Friday, 14 April 2017

spring cleaning in the garden

I needed to water the drought stricken bog bed, and thought that once I'd dragged the hose down to the bottom of the garden I might as well take the pressure jet down there as well and wash the Systems Administrator's sitting-out deck, and then I thought that if I was pressure jetting I could go whole hog and clean the bench on the terrace (or patio) and the two dining chairs as well.  The dining chairs were not actually too grubby, having spent the winter in the garage partly to protect them from the weather and partly to stop them blowing through the conservatory windows if we got a particularly severe gale.

The bench was a fiddle.  I got on better once I'd worked out that I needed to stand on the seat to clean it, since holding the lance up to do it from floor level was giving me a crick in my shoulder.  I don't really like the pressure jet.  I like it better than scrubbing that amount of wood by hand, but that's not to say that I like it.  The thin hose to the jet and the electric cable keep getting wound round each other and round my legs, the vibrations make my hands ache after ten minutes, the compressor is noisy, and the feeling of the water supply to the jet vibrating when it accidentally touches my leg is just weird.  A great deal of green scuzz came off the bench in the end, leaving two strange patches of greyish green on the ground once the patio dried, but I expect they will wash through the gaps between the slabs if I sluice them down each time I water the pots.

The deck really did take ages.  The Systems Administrator's sitting-out deck is at the very back of the bog bed, shaded on three sides by the hedge, a large clump of yellow stemmed bamboo that is currently kept in check by a perimeter of galvanised lawn edging after it began to wander alarmingly and I had to dig a chunk of it out with the pick axe, and the Metasequoia glyptostroboides that I planted under the fond impression that it was a swamp cypress.  The SA built the deck to have somewhere to sit sheltered from the wind and the sun and listen to the cricket on the radio.  It works for that purpose very well, being very sheltered, and gives a pleasant view over the bog bed, when it is flowering, and out past the bamboo and across the bottom part of the garden.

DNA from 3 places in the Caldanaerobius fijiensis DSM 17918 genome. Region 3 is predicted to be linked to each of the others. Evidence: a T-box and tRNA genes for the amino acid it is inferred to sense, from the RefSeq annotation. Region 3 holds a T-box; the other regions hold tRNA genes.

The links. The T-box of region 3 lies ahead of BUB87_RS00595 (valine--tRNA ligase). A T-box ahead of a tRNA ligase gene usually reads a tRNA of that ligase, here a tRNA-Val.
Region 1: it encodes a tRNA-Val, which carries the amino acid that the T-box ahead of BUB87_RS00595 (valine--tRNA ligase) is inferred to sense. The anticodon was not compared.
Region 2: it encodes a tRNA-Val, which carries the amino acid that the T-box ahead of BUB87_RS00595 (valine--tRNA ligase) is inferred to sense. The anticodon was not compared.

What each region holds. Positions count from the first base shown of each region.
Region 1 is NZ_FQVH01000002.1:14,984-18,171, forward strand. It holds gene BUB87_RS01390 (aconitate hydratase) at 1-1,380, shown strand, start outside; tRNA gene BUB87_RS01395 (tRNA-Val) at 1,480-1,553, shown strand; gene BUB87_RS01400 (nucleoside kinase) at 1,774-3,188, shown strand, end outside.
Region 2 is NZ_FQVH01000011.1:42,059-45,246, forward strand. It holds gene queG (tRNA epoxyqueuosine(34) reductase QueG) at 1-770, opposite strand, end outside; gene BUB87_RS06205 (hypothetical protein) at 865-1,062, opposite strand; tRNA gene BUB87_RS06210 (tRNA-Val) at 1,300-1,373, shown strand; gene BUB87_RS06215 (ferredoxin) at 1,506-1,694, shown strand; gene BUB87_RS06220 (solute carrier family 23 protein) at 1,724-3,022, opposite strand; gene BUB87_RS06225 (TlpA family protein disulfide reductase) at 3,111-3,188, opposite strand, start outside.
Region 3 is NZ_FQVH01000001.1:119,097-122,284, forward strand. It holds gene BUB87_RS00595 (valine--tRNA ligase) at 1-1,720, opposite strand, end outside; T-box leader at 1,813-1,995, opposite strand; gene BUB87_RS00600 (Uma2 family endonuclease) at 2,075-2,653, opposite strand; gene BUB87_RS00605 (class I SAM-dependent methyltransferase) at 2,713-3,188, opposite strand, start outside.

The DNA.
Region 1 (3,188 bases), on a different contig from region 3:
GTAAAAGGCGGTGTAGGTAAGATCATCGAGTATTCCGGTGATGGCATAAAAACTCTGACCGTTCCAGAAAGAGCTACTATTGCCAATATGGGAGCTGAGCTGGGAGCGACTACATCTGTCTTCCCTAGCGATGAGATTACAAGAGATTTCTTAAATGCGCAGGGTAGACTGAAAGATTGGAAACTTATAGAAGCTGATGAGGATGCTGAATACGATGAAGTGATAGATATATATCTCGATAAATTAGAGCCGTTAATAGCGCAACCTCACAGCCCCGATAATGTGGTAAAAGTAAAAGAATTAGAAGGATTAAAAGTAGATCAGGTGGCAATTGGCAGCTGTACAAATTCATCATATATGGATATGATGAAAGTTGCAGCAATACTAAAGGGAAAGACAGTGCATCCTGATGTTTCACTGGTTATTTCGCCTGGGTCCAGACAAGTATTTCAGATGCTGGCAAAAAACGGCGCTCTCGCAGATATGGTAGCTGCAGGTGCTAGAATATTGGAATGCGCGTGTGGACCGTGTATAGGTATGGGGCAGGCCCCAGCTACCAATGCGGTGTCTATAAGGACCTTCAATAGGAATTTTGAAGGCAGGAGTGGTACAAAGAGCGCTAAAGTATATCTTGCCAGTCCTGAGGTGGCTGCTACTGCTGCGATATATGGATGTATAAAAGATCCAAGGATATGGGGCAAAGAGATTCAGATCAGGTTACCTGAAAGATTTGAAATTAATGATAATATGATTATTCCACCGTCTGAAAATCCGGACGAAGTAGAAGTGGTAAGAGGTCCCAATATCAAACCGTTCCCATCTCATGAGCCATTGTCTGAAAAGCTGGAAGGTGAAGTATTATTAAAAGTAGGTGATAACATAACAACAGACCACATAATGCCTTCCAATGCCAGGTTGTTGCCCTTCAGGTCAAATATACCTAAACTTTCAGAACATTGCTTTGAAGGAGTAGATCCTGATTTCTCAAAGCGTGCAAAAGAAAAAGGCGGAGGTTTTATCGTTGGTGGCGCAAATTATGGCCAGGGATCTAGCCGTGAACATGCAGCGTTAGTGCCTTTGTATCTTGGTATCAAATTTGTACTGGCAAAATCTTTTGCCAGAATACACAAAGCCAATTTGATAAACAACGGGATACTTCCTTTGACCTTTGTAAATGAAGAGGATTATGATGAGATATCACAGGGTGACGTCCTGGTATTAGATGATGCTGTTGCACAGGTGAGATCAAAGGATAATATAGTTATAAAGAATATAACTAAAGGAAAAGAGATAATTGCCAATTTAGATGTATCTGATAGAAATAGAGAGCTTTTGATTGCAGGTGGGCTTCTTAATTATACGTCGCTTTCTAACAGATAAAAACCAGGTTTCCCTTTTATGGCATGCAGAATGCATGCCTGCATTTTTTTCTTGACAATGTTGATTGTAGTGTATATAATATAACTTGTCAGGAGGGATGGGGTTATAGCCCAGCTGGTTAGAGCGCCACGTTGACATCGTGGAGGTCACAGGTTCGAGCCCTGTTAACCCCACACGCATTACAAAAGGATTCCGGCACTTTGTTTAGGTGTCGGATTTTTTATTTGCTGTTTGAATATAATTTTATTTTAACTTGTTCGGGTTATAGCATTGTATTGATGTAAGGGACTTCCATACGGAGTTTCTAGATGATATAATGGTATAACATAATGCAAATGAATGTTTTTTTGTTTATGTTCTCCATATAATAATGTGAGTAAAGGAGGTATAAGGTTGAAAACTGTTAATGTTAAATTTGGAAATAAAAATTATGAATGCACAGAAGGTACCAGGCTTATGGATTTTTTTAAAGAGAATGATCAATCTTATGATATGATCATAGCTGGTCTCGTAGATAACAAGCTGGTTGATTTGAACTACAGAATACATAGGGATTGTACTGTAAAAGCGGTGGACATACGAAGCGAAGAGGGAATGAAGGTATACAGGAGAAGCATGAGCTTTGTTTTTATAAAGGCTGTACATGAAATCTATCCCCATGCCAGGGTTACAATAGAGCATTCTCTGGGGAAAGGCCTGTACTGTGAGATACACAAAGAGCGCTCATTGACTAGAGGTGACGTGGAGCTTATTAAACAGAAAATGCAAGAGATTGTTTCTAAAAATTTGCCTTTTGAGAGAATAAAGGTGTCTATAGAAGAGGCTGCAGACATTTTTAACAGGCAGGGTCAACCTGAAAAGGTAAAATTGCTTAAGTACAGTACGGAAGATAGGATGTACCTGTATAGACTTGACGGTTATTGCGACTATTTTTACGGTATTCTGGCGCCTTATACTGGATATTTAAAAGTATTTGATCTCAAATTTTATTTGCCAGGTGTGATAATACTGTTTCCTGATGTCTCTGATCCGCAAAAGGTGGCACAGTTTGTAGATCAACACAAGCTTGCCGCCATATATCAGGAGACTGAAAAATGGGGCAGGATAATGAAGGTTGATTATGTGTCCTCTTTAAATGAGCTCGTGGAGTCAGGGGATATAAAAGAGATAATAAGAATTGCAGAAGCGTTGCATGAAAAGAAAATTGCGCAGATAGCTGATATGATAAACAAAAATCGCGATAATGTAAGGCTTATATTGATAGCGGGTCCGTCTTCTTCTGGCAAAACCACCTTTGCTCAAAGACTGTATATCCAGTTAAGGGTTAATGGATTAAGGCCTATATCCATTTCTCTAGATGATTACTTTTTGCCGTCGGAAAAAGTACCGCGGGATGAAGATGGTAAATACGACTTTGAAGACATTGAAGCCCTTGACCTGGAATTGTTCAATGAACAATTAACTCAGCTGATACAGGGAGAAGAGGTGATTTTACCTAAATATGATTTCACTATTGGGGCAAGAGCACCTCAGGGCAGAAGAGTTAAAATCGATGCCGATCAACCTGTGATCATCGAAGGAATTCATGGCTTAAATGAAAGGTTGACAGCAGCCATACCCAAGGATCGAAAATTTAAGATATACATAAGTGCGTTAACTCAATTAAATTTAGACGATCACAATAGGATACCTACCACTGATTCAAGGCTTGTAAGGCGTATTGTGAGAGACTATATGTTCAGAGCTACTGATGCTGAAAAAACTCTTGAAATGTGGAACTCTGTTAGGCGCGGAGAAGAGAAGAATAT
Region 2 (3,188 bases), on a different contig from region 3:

There are only a couple of practical problems.  Decking that's in almost permanent shade does get particularly green and slimy, and birds do like to roost in trees, and when birds roost they squit.  So the narrow walkway to the deck, which has a Japanese inspired bend half way across to the deck to encourage visitors to slow down and pay attention, commands attention in an additional and less charming fashion by having a permanent white streak of guano across it.  The birds also crap on a large clump of the yellow flowered form of Iris foetidissima, which I am rather annoyed by, and a blameless Lamium orvala.  Still, that's the reality of wildlife.  Sometimes it's pretty and fluffy, fluttering, buzzing and singing in a delightful fashion, and sometimes it's munching through plants and crapping on the place.

There is a pair of reclining seats that live on the deck in the summer.  I don't sit on mine very often, but like the idea that it's there and I could if I wanted to.  When not in use they fold up and rest against the back wall of the sitting-out deck, but even offering minimal surface area to the birds they do suffer from the odd strike.  A lounger that's got bird droppings on it is no use to anyone, and I didn't enjoy washing them last autumn before putting them away, so I have been saying that I would make a cover for them for this year, something that would be easy to run under the tap if it did score a hit.  Then I thought I might be able to adapt a readymade storage bag or suit holder, to save the trouble of trying to sow a double layer of PVC coated fabric, which felt as though it was going to be hard work, but I couldn't find anything suitable online.  The only purpose made chair cover was so startlingly ugly and tacky that I wouldn't have it in the garden.  The Systems Administrator proposed a far easier solution: buy a PVC coated tablecloth of the right size and attach battens to the two long sides to weigh it down, then simply drape it over the chairs which are leaning up side by side against the back of the deck when not in use.  Simples, and certainly much easier than sewing anything.

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